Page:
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The latest version’s greater “steerability” allows users to vary the style and tone of generated text to make scams even harder to detect.
As the new version of artificial intelligence-driven chatbot tool ChatGPT rolled out this week, experts reiterated their biggest cybersecurity concern over the technology: that it can be used to write more sophisticated phishing emails and so make government systems more vulnerable to attack.
OpenAI unveiled the newest version of its AI technology, known as GPT-4, with a company demonstration showing it drafting lawsuits, passing various standardized examinations and analyzing text as well as photos that users upload.
The company noted that this latest version of the technology has more “steerability,” allowing users to “prescribe their AI’s style and task” rather than be stuck with a classic ChatGPT personality with a “fixed verbosity, tone, and style.”
And that steerability could be critical in helping hackers craft more effective phishing emails, especially ones that purport to be from specific individuals and sent to a wide swath of their colleagues.
Ann Irvine, chief data scientist and vice president of product management at cyber insurance company Resilience, recalled in an interview receiving a text message that seemed to be from the company’s CEO Vishaal Hariprasad. She said she suspected it had not been sent by him as he typically signs messages to staff with his “V8” nickname, but she noted that an AI-powered chatbot could learn how he signs messages to make them more convincing.
“That's pretty scary,” said Irvine, who has spent over 15 years researching large language models, AI, machine learning and natural language processing like that found in ChatGPT. Being able to tell if the source of a text “is legitimate or nefarious is going to get harder. And it's already pretty hard,” she said.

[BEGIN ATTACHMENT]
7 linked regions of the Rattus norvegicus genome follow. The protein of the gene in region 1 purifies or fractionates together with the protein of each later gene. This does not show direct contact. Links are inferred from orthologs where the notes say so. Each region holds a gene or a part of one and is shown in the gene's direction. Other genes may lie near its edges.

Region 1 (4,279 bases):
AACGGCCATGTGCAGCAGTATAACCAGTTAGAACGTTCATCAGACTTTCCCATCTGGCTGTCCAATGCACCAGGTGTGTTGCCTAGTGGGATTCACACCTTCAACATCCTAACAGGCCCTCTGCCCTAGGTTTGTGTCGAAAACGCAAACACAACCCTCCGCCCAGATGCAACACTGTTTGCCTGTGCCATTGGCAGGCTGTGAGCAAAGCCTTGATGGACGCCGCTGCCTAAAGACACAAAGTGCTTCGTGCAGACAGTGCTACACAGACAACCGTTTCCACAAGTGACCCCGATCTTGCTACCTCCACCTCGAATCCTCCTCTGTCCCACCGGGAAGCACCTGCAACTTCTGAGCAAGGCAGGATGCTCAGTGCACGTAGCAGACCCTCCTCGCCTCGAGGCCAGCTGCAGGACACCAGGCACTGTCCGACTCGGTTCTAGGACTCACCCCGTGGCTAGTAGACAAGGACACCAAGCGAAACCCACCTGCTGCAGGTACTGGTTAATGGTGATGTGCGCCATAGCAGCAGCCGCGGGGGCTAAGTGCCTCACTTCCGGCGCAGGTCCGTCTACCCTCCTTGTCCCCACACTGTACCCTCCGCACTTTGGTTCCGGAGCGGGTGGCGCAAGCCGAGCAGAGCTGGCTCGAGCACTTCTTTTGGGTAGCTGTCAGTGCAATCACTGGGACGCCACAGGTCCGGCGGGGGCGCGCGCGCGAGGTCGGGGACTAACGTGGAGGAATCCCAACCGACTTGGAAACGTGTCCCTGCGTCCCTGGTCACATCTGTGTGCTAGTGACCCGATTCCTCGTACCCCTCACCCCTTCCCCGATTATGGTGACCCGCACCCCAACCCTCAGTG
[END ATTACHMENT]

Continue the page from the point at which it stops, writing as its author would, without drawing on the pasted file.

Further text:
Similar chicanery has already taken place with GPT-4. The technology tricked an employee with freelance labor marketplace TaskRabbit into solving a CAPTCHA test for it, although OpenAI’s early research found the model to currently have “significant limitations” for offensive cybersecurity operations, including phishing and in building ways to exploit vulnerabilities.
“[OpenAI researchers] found that the model is not a ready-made upgrade to current social engineering capabilities as it struggled with factual tasks like enumerating targets and applying recent information to produce more effective phishing content,” the report says. “However, with the appropriate background knowledge about a target, GPT-4 was effective in drafting realistic social engineering content. For example, one expert red teamer used GPT-4 as part of a typical phishing workflow to draft targeted emails for employees of a company.”
In response, government agencies should bolster their phishing training for employees and embrace AI-driven cybersecurity tools, investments that a recent survey of IT professionals indicated would be made in the next two years. Srinivas Mukkamala, chief product officer at cybersecurity software company Ivanti, said governments should be “proactive” in their approach to responding to AI-driven threats, including by reducing their attack surface, especially as the issue will “exponentially grow.”
“If you look at phishing filters, they have to learn first, and by the time they learn, they already have a new set of phishing emails coming,” he told reporters last week. “So the chances of a phishing email slipping your controls is very, very high.”
The threat of AI-driven attacks has caught the attention of national intelligence officials, too. In its 2023 Annual Threat Assessment last month, the Office of the Director of National Intelligence warned that new technologies, including AI and biotechnology, “are being developed and are proliferating faster than companies and governments can shape norms, protect privacy, and prevent dangerous outcomes.”
Irvine called on governments to “function like a business” and invest in updates to their systems, teams and processes to bolster their cybersecurity in the face of these emerging threats. With attackers already having brought down state and local government operations, she said cyber is “really important to get right.”